One of the most challenging parts of starting a small business is keeping on top of your finances. But budgeting is key to long-term success and a habit that’s best practised early on in your journey. If you’re struggling to keep your money in order, these budgeting tips could help you get off on the right foot.
Use Accounting Software
Whether you’re filing your tax return or organising your VAT online, accounting software can help you to keep track of your finances. Efficient and accurate, you’ll benefit from automatic calculations and an easy-to-use interface. You’ll be less likely to make mistakes and won’t have to put in so many hours crunching numbers. If you’re still scrambling for spreadsheets and invoices, then you’re really missing a trick by not making accounting software a priority for your small business.
Know your Cash Flow
Not being aware of your income and outgoings is a recipe for disaster. It’s easy to think you have client payments due at the end of the month and then realise the project won’t be finished for an extra few weeks. This can eventually send you spiralling into debt as you take out loans to tide you over until the money comes in. Understanding your cash flow will help you to feel more secure in your finances, allowing you to make wiser investment decisions.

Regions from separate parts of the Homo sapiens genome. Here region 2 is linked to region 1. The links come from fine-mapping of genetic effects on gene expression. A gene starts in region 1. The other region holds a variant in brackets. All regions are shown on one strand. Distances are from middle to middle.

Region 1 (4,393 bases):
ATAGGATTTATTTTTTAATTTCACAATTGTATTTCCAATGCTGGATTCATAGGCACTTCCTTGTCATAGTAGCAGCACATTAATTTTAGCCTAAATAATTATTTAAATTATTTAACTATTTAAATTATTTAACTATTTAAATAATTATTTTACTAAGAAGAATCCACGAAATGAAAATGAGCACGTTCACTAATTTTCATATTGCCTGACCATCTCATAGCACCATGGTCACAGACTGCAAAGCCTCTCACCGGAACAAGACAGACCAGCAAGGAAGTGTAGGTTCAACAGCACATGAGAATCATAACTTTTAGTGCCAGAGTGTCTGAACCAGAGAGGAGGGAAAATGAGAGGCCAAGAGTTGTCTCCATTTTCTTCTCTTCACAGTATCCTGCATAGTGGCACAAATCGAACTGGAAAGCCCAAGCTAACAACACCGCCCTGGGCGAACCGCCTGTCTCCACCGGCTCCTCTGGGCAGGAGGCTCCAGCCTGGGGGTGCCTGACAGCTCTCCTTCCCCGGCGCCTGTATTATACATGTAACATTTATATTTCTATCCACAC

Take Things Slow
Almost all entrepreneurs are in a hurry to grow their businesses, especially when things seem to be going smoothly at the beginning. But investing in the best and the biggest assets could land you in some hot water if your finances aren’t quite ready for these commitments. You’re better off pacing yourself and accepting a slower pace of growth than jumping in headfirst with things you can’t afford.
While that super-fast website or shiny new app might look attractive, consider whether you really need them based on the demand you’re experiencing. Often small businesses won’t need to invest in certain products and services until their customer base has grown significantly.
While it’s good to be cautious about your spending, careful investing is a must when it comes to keeping your business’s budget healthy. Putting your money back into your business helps you to grow and increase your revenue. This might mean outsourcing your marketing to an agency or renting a new studio that helps you work more efficiently. But don’t mistake investing for reckless spending. Your investments should always be in aid of development and contribute in some way to the products and services you’re offering.
Forecast Future Sales and Costs
Understanding your cash flow is useful, but being able to predict how your financial situation will change in the future is even more valuable. This might take some time to get right, but after a while, you may be able to predict when sales are set to increase. You may notice weekends or holidays are your busiest time, allowing you to prepare accordingly. Similarly, if you know you’re running out of raw materials, it’s important to factor in these upcoming costs so you don’t overspend.